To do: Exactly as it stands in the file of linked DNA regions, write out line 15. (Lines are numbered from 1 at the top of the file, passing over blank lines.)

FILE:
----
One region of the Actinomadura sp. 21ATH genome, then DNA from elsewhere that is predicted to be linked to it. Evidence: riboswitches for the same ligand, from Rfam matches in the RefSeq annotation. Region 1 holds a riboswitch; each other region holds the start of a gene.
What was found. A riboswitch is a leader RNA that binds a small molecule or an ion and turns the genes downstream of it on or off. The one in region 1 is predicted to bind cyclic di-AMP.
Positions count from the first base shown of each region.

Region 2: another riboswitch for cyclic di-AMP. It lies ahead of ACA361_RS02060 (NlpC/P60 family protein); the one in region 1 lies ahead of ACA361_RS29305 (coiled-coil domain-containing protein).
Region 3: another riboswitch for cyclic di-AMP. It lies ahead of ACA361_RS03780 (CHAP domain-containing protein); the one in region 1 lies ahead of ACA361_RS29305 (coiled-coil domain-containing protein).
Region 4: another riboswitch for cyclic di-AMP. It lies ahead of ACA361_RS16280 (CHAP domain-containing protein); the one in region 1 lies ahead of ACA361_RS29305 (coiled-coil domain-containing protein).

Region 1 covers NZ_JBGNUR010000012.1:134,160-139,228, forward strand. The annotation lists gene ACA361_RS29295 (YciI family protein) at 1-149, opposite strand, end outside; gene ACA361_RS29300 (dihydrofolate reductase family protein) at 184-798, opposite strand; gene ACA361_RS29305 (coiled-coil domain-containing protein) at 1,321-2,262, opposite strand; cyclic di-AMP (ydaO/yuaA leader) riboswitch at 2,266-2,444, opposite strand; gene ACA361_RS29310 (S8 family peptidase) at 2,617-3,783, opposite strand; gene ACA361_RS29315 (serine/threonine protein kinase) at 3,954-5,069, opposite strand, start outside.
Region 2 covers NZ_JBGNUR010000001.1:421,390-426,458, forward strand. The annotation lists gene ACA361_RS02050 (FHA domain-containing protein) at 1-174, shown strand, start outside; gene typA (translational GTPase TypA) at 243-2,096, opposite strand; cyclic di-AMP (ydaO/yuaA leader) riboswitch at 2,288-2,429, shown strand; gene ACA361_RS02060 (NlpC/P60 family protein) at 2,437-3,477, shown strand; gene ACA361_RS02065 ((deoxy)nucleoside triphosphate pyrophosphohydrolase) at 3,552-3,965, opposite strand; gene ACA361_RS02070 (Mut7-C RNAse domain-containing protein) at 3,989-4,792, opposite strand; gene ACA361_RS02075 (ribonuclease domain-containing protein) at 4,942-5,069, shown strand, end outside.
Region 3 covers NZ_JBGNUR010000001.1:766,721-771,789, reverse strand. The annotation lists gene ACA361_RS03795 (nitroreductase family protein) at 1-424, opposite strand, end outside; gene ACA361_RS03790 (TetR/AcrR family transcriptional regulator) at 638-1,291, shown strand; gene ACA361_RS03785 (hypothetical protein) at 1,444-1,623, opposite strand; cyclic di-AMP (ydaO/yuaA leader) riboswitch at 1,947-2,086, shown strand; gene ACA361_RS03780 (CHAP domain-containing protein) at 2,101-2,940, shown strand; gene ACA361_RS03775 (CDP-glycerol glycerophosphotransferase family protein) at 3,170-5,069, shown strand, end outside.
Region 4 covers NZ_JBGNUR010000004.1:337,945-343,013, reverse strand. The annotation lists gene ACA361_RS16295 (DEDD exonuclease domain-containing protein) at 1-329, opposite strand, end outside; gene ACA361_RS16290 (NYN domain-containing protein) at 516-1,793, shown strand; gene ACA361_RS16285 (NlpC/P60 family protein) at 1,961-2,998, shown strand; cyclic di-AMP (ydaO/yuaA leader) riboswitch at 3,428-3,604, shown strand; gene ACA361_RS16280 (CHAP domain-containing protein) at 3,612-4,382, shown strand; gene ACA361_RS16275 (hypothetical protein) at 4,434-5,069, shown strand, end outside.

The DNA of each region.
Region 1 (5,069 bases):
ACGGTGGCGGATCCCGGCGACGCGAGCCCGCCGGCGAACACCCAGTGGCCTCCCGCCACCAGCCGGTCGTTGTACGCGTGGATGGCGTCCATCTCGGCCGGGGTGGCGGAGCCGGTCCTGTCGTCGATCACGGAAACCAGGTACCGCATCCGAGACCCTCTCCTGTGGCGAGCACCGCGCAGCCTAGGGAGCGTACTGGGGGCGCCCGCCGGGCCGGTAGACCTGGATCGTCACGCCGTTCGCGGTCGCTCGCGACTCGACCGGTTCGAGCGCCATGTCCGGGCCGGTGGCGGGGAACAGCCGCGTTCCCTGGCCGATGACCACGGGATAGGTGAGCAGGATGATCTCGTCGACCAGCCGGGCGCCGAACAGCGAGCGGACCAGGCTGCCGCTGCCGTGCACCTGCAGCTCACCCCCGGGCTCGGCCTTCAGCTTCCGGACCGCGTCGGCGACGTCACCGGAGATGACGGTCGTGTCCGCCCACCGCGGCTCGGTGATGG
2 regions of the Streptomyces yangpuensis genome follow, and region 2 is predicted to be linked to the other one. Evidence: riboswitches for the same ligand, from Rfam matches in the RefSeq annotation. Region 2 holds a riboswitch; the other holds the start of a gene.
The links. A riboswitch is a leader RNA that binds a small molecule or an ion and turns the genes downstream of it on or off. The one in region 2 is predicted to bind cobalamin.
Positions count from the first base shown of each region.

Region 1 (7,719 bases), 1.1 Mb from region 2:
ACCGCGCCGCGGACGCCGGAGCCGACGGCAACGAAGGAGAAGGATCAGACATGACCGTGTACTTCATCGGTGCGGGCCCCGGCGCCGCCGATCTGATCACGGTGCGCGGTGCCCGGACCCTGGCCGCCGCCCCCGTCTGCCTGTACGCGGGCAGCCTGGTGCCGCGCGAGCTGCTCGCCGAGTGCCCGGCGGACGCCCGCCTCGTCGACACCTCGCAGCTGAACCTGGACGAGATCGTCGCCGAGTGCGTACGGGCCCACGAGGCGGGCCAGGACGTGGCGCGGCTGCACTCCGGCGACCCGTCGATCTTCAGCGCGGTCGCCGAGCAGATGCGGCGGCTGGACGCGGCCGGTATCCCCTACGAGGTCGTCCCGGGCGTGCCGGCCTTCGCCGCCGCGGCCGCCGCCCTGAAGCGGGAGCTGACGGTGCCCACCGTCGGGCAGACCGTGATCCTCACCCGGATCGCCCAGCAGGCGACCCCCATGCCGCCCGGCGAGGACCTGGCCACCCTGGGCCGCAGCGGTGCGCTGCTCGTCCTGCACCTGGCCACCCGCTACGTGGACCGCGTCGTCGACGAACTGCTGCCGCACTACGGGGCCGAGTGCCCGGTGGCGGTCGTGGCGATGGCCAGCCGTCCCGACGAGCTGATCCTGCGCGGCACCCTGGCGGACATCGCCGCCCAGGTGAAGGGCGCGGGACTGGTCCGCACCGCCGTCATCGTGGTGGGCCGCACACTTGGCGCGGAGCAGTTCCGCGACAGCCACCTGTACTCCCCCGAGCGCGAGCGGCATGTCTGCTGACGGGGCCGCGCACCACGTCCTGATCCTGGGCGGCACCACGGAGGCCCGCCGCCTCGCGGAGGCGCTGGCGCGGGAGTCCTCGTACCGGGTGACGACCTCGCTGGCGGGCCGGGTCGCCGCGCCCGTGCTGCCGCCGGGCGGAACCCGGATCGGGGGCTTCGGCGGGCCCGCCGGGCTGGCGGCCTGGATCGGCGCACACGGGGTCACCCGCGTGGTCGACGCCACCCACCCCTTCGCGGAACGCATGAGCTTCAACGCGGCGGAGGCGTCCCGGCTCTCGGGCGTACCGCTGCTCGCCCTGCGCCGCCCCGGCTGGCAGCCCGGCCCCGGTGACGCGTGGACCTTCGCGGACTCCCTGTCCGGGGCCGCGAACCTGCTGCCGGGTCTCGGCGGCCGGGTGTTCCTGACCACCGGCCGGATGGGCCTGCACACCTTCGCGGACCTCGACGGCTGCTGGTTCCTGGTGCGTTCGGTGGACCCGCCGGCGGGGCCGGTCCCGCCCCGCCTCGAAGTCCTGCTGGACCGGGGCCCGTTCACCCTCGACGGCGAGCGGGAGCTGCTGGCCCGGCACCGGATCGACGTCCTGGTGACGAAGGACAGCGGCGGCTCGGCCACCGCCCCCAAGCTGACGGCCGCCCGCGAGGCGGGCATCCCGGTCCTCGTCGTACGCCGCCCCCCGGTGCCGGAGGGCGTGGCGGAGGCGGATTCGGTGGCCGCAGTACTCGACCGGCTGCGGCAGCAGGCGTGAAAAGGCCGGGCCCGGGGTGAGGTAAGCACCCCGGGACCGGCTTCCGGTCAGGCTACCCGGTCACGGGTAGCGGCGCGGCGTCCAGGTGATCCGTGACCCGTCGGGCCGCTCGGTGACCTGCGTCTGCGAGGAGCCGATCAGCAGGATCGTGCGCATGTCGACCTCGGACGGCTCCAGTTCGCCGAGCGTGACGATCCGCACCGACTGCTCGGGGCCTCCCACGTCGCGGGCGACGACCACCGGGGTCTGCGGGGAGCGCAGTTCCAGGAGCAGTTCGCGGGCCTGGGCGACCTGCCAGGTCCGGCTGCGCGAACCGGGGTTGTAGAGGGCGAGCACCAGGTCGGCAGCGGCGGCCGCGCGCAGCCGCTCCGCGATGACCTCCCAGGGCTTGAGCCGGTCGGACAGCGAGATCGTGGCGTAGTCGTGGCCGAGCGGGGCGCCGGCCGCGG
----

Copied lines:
The links. A riboswitch is a leader RNA that binds a small molecule or an ion and turns the genes downstream of it on or off. The one in region 2 is predicted to bind cobalamin.